April 28, 1917
To get the license, I had to go to the Park Headquarters at Cache Lake and have an interview with Park Superintendent George Bartlett. Bartlett didn’t like me but Mark put in a good word for me. Mark said that the less I said to him, the better because Bartlett didn’t like men talking back to him. If necessary, he’d put up a fight. Bartlett was a fighter when he needed to be. He got his reputation when he had to put a lumber camp back into order. He just asked that his back was covered and he took on thirty men at the camp. After a half-dozen were knocked silly, he had the camp back in order. No one ever challenged his authority after that.
Algonquin Park in its early years was a disgrace to the Province. When Queen’s Park appointed Bartlett they gave him almost absolute authority over everything and everyone and that included the guides. He had a strict code to be followed that included no drinking while guiding. One guide went on a bit of a bender, and the next day he had his license taken away.
I met with Bartlett in the early afternoon. I flagged a freight train from Canoe Lake Station and rode the eight miles to Algonquin Station. The train slowed and the engineers let me ride by the engine. It was fine ride, especially over the trestle bridge near Cache Lake. I could see the guards on both ends. Guards were stationed twenty -four hours a day, and whenever a train passed by, they were ordered to traverse the bridge, crossing each other in the middle. Their job was to inspect for burning embers or anything that could set the trestle on fire. At the middle, there was a small platform just big enough to hold two men. After each train passed, it was a race to the middle. A brief rest, and then a race to the other side. The trains were frequent sometimes, so the two men would wait in the middle for the next train to pass before racing to the other side. Some said it was good soldier training – sheer boredom, interrupted occasionally by sheer terror.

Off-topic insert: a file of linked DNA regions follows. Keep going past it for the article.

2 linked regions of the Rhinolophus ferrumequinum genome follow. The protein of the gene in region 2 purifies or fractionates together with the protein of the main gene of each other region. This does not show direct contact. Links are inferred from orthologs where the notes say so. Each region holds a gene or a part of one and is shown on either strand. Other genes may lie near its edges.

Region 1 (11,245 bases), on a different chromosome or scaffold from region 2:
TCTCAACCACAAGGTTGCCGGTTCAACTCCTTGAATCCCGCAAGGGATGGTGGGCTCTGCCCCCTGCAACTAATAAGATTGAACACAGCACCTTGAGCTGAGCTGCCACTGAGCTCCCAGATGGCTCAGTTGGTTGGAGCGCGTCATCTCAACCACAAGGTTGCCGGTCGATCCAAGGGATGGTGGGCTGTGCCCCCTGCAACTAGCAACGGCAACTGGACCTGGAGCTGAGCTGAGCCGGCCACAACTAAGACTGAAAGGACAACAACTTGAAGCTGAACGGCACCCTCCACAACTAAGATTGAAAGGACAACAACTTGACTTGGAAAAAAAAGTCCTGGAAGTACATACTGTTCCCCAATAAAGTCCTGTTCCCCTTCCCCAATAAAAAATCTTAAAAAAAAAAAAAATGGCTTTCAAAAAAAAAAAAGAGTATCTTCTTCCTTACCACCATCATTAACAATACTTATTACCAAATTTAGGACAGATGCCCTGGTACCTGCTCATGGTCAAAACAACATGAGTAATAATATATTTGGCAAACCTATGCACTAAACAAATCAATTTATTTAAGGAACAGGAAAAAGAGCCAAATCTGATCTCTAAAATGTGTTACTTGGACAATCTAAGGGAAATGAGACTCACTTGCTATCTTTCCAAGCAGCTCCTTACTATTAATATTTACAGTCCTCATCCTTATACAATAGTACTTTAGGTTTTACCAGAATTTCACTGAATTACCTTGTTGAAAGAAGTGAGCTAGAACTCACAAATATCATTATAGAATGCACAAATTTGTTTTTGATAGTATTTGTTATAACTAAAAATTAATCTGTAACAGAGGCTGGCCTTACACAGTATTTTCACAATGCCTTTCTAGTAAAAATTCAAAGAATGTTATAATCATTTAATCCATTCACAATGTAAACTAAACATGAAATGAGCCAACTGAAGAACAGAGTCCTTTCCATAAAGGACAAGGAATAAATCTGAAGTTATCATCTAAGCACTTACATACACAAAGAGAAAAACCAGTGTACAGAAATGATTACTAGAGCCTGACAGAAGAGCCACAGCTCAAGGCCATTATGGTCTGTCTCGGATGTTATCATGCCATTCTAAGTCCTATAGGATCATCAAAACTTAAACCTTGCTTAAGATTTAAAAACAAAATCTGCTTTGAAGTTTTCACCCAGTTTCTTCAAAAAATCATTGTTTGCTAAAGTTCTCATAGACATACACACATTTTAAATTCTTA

Bartlett looked me over, and I could tell he wasn’t convinced that I should get a license. But he had Mark’s good word and gave it to me anyway. I had the license put under Mowat’s Lodge name. Shannon would expect me to work for him, not the Colsons.
I spent the afternoon hanging around the Highland Inn. They were getting ready for the tourists. I visited Tom Salmon who was in charge of the outfitting store there. We talked about fly fishing. His father was a champion fly caster in England. He showed me his father’s rod and some flies that he’d been working on. I also met this kid, Ralph Bice. He was about seventeen years old and working the rails, clearing the brush and cutting wood. He said he was going to get his guide’s license too. His father is a Park Ranger and I recognized Ralph from a few years back. He has grown up, but I wouldn’t quite call him a man yet. I could tell by his mannerisms he didn’t think much of me. The feeling was mutual.
I took the train back the same way I came. I could see those two poor souls getting ready to run the bridge. The trestle might survive the war, but I have my doubts that these guards will.
Since the better part of the day was for business, I didn’t have much time to sketch. When I got back to Mowat Lodge, I set up on the veranda and did a quick sketch of the lake. I’ll probably scrape it later. Daphne was asking me questions while I was sketching. I answered politely, but I wasn’t really engaged in the conversation. The sketch suffered from the lack of my full concentration. Another reason to scrape it.
Someone brought a book on the Colorado and the Grand Canyon. I learned there was a direct route from Chicago. It would be easy to get there – steamships were quite frequent from Depot Harbour to Chicago, the grain ships going to and from the west. My good friend John McRuer lives in Colorado. I could visit him. A possible adventure if things don’t turn out here.